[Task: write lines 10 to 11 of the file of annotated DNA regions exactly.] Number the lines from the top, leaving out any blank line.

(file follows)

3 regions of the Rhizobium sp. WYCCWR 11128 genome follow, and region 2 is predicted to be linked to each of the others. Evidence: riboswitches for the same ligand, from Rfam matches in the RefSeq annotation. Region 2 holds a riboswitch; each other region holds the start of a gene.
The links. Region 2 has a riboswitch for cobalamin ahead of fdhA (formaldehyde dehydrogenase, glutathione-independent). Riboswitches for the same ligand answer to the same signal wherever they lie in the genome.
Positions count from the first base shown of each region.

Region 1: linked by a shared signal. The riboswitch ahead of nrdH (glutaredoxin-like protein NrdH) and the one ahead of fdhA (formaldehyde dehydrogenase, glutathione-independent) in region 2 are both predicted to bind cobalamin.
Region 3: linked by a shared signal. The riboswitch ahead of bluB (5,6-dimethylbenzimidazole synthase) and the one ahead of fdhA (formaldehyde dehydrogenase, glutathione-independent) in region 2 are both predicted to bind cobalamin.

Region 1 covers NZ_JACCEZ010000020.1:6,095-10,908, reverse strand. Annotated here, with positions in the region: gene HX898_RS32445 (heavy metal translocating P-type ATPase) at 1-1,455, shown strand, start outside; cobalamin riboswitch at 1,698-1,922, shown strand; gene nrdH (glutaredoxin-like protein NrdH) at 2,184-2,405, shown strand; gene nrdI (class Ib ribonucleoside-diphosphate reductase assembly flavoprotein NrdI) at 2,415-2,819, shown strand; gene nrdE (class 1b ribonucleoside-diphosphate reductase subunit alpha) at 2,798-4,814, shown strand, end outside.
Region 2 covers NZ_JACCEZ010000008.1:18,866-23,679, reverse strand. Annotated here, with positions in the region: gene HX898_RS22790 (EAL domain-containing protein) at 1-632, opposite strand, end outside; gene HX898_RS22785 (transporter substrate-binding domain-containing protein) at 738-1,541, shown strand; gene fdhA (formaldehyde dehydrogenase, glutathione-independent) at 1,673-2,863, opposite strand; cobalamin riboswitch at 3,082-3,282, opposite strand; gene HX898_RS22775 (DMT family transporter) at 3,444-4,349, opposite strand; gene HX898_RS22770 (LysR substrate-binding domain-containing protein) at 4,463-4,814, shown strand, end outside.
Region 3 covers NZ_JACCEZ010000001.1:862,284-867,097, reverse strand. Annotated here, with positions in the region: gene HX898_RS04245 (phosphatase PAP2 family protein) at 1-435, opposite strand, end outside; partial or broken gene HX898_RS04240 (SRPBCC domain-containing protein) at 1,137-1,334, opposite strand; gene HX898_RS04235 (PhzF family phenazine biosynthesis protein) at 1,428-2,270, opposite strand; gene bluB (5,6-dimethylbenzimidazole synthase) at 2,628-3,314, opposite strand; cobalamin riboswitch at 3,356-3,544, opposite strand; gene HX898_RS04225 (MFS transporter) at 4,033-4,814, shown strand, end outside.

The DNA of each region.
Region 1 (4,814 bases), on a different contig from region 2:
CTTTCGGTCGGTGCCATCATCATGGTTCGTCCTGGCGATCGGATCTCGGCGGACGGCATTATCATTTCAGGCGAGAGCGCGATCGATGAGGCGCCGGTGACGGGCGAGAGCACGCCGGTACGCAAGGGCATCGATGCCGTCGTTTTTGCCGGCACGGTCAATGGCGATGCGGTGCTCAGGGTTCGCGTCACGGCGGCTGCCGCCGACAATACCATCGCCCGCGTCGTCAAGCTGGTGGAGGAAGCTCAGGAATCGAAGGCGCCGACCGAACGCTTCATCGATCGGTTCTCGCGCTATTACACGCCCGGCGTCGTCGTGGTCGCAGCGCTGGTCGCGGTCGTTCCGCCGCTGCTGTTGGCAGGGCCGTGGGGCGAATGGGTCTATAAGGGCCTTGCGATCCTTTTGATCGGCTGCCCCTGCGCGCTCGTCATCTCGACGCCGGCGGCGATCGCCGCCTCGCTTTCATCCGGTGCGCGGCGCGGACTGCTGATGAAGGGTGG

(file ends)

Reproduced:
Region 1 (4,814 bases), on a different contig from region 2:
CTTTCGGTCGGTGCCATCATCATGGTTCGTCCTGGCGATCGGATCTCGGCGGACGGCATTATCATTTCAGGCGAGAGCGCGATCGATGAGGCGCCGGTGACGGGCGAGAGCACGCCGGTACGCAAGGGCATCGATGCCGTCGTTTTTGCCGGCACGGTCAATGGCGATGCGGTGCTCAGGGTTCGCGTCACGGCGGCTGCCGCCGACAATACCATCGCCCGCGTCGTCAAGCTGGTGGAGGAAGCTCAGGAATCGAAGGCGCCGACCGAACGCTTCATCGATCGGTTCTCGCGCTATTACACGCCCGGCGTCGTCGTGGTCGCAGCGCTGGTCGCGGTCGTTCCGCCGCTGCTGTTGGCAGGGCCGTGGGGCGAATGGGTCTATAAGGGCCTTGCGATCCTTTTGATCGGCTGCCCCTGCGCGCTCGTCATCTCGACGCCGGCGGCGATCGCCGCCTCGCTTTCATCCGGTGCGCGGCGCGGACTGCTGATGAAGGGTGG